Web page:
Odds of Reaching 100% of Normal Precipitation for Water Year 2016 in California (April update)

April 10, 2016

Contribution from Dr. M.D. Dettinger, USGS

March is over (and the precipitation totals are in), so here is the update to the historical odds of getting to normal (and other fractions of normal) precipitation this year. Notice that the odds from the March 1 situation (in parens; click here for March report) are included alongside the April 1 odds, so that you can see whether March wetness made much difference. In fact, the odds haven’t changed too much in most areas because, although March was wettish (except down south), those additions were balanced in these April odds by the fact that we have almost run out of time this year to get much more precipitation.

Bottom lines (both of which you probably already know): We’re not going to fill the precipitation deficits we accumulated over the past 5 years with this year’s precipitation (except, long-odds, maybe in eastern NV). In southern California, the precipitation situation is especially grim and even the odds of making it to 75% of normal this year are well less than even.


How these probabilities were estimated:

At the end of a given month, if we know how much precipitation has fallen to date (in the water year), the amount of precipitation that will be required to close out the water year (on Sept 30) with a water-year total equal to the long-term normal is just that normal amount minus the amount received to date. Thus the odds of reaching normal by the end of the water year are just the odds of precipitation during the remaining of the year equaling or exceeding that remaining amount.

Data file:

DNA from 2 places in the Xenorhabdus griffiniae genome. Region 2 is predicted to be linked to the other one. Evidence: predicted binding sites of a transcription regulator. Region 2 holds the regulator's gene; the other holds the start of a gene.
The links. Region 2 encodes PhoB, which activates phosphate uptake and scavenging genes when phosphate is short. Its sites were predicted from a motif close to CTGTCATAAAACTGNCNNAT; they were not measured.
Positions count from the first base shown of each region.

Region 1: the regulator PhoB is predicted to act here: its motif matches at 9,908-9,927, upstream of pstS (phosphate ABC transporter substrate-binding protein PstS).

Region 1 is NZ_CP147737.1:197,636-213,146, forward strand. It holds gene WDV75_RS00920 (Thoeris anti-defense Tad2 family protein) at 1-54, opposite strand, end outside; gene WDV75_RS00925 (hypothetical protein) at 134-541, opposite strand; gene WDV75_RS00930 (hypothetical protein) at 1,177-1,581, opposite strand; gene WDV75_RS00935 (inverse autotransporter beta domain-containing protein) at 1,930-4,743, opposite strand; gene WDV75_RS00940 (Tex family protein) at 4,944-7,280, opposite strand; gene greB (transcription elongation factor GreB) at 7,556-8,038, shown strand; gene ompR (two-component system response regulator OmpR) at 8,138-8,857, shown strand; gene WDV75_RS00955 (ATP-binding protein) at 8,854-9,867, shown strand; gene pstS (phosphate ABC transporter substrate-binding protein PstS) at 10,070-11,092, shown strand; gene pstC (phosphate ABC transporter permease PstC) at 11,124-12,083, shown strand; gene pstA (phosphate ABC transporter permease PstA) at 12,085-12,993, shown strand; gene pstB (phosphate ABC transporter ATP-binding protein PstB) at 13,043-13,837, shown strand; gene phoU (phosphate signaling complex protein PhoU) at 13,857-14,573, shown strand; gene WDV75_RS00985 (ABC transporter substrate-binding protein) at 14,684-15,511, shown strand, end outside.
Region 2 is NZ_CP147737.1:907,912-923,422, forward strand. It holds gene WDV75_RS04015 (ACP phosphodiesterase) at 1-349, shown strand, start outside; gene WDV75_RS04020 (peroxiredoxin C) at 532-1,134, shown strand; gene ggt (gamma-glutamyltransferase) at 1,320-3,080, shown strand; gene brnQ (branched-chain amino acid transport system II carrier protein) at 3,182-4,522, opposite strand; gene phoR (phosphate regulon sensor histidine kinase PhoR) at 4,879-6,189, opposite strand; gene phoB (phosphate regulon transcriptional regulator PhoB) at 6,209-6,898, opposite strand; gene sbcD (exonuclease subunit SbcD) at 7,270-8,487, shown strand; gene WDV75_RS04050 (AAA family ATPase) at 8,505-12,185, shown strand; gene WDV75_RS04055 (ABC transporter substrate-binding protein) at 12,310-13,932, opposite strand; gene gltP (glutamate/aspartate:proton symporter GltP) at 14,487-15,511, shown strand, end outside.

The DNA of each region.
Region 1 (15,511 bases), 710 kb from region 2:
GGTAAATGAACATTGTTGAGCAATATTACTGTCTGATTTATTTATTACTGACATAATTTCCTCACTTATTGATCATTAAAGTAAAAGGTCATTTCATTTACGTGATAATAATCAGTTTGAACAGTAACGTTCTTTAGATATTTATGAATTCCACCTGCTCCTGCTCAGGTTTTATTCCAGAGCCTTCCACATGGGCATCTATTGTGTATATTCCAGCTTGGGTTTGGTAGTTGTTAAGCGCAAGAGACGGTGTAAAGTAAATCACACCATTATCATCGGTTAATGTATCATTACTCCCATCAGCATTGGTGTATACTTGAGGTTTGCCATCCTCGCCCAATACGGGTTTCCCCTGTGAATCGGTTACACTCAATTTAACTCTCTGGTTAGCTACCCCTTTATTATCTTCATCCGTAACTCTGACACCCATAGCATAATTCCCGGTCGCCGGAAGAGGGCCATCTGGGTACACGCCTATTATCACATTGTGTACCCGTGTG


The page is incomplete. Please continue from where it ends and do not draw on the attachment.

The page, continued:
To arrive at the probabilities shown, the precipitation totals for the remaining months of the water year were tabulated (for all years, for only El Ninos, or for only La Ninas) and the number of years in which that precipitation total equaled or exceeded the amount still needed to reach normal were counted. The fraction of years that at least reached that threshold is the probability estimate. This simple calculation was performed for a full range of possible starting months (from November thru September) and for a wide range of initial (year-to-date) precipitation conditions. The calculation was also made for the probabilities of reaching 75% of normal by end of water year, 125%, and 150%, to ensure that the resulting tables of probabilities cover almost the full range of situations that will come up in the future. Contact mddettin@usgs.gov for more information.

[One key simplifying assumption goes into estimating the probabilities this way: The assumption that the amount of precipitation that will fall in the remainder of a water year does not depend on the amount that has already fallen in that water year to date. This assumption was tested for each month of the year by correlating historical year-to-date amounts with the remainder-of-the-year amounts, and the resulting correlations were never statistically significantly different from zero, except possibly when the beginning month is March, for which there is a small positive correlation between Oct-Mar and Apr-Sept precipitation historically.]

Contact: Michael Dettinger (USGS)